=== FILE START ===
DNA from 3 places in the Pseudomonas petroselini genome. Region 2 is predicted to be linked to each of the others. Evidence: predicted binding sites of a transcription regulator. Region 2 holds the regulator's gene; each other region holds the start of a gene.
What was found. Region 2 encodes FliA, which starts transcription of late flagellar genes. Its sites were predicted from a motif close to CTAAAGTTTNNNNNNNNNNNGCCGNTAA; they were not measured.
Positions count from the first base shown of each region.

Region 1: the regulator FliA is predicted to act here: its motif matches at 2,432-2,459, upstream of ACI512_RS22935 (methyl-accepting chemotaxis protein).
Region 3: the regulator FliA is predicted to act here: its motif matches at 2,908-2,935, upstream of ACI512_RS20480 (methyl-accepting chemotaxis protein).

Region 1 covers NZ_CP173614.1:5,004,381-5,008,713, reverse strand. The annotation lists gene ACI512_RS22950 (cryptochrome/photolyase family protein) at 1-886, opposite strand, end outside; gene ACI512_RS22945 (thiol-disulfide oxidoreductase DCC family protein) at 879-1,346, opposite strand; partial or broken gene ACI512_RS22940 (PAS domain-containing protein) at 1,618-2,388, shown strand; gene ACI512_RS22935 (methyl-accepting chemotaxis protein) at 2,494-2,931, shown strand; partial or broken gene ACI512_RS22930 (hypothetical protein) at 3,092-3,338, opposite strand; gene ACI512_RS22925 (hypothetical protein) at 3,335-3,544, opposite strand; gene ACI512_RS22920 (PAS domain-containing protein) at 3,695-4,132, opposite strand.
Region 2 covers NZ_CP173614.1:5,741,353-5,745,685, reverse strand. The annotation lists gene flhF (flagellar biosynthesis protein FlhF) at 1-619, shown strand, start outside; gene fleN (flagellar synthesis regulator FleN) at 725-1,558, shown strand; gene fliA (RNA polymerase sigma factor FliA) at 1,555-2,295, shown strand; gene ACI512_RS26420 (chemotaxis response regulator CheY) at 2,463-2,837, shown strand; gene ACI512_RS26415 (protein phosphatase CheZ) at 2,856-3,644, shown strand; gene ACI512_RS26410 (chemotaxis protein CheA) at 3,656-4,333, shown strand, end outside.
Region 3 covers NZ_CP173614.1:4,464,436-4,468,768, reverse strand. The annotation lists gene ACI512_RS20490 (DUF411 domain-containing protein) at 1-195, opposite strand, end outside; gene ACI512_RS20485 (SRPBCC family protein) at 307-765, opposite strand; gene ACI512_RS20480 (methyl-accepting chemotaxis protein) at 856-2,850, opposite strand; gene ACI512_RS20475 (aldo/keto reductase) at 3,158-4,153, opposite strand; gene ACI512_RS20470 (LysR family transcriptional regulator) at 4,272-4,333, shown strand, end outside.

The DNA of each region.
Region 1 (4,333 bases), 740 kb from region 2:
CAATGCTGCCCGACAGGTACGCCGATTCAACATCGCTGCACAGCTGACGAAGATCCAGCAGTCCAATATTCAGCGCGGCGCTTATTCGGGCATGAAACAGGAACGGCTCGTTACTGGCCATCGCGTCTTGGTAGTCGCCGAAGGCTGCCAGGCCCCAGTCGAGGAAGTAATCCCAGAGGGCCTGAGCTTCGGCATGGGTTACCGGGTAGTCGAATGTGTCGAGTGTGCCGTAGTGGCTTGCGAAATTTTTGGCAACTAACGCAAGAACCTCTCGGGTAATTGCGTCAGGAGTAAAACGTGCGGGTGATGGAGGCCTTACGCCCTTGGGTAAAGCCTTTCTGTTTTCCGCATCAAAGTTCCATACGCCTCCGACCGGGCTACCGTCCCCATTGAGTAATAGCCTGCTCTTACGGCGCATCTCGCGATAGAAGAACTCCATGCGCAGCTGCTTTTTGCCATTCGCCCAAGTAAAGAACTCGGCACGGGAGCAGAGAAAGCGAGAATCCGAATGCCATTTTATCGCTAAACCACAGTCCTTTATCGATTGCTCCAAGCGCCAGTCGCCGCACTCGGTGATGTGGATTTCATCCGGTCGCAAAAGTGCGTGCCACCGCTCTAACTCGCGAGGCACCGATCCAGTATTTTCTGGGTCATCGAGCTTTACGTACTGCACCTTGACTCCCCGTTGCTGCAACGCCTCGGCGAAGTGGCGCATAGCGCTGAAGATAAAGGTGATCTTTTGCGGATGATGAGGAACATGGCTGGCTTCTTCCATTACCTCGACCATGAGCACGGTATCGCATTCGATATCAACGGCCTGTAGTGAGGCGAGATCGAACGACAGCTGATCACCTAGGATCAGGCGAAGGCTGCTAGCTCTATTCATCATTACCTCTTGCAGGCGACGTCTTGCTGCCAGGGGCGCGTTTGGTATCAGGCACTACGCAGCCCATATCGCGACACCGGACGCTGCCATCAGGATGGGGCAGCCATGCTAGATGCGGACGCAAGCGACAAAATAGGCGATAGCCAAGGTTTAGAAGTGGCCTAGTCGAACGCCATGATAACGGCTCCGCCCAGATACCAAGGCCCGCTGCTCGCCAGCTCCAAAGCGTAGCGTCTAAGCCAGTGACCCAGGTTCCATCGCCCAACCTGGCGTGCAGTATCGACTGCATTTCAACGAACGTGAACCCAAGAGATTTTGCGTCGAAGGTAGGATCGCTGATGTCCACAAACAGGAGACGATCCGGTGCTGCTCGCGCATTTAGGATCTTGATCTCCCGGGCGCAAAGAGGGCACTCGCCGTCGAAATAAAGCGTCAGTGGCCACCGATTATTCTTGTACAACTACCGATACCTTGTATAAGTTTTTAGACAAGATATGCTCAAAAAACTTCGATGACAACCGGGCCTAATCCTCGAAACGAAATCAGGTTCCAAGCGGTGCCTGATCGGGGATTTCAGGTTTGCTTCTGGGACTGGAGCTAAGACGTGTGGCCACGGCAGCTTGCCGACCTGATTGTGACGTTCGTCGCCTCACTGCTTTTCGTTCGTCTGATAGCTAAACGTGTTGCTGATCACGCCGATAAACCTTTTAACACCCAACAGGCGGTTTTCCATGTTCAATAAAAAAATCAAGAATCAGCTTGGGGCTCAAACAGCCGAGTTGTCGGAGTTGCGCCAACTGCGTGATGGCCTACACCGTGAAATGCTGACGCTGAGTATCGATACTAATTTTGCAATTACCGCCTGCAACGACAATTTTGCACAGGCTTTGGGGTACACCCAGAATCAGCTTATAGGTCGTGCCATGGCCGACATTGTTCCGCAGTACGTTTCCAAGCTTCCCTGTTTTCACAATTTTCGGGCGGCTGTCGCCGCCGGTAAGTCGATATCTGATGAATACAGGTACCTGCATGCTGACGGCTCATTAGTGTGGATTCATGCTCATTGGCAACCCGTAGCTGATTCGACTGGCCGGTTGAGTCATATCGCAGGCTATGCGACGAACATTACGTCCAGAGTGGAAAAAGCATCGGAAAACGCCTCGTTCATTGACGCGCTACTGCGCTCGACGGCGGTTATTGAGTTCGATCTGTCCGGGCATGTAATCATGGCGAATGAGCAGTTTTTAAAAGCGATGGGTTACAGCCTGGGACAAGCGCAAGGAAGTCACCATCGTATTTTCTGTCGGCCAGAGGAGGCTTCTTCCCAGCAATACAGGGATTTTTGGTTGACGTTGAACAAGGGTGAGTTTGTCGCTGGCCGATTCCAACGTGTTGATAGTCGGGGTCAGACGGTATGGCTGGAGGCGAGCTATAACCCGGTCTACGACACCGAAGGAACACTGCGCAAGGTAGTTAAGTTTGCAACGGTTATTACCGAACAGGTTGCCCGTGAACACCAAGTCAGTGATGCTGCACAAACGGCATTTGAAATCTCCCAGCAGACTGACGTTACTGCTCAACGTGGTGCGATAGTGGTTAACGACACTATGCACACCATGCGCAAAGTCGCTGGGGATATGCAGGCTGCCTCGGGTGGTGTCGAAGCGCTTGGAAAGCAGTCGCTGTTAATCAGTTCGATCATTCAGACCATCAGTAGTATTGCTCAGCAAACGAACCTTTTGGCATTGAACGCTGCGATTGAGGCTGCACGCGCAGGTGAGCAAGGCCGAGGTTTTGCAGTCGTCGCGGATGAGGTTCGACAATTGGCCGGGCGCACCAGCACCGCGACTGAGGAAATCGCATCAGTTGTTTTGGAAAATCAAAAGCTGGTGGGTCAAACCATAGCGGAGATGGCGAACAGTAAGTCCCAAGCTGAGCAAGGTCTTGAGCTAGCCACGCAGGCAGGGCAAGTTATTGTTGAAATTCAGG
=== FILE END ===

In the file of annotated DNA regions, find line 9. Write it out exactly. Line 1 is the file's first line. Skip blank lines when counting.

The DNA of each region.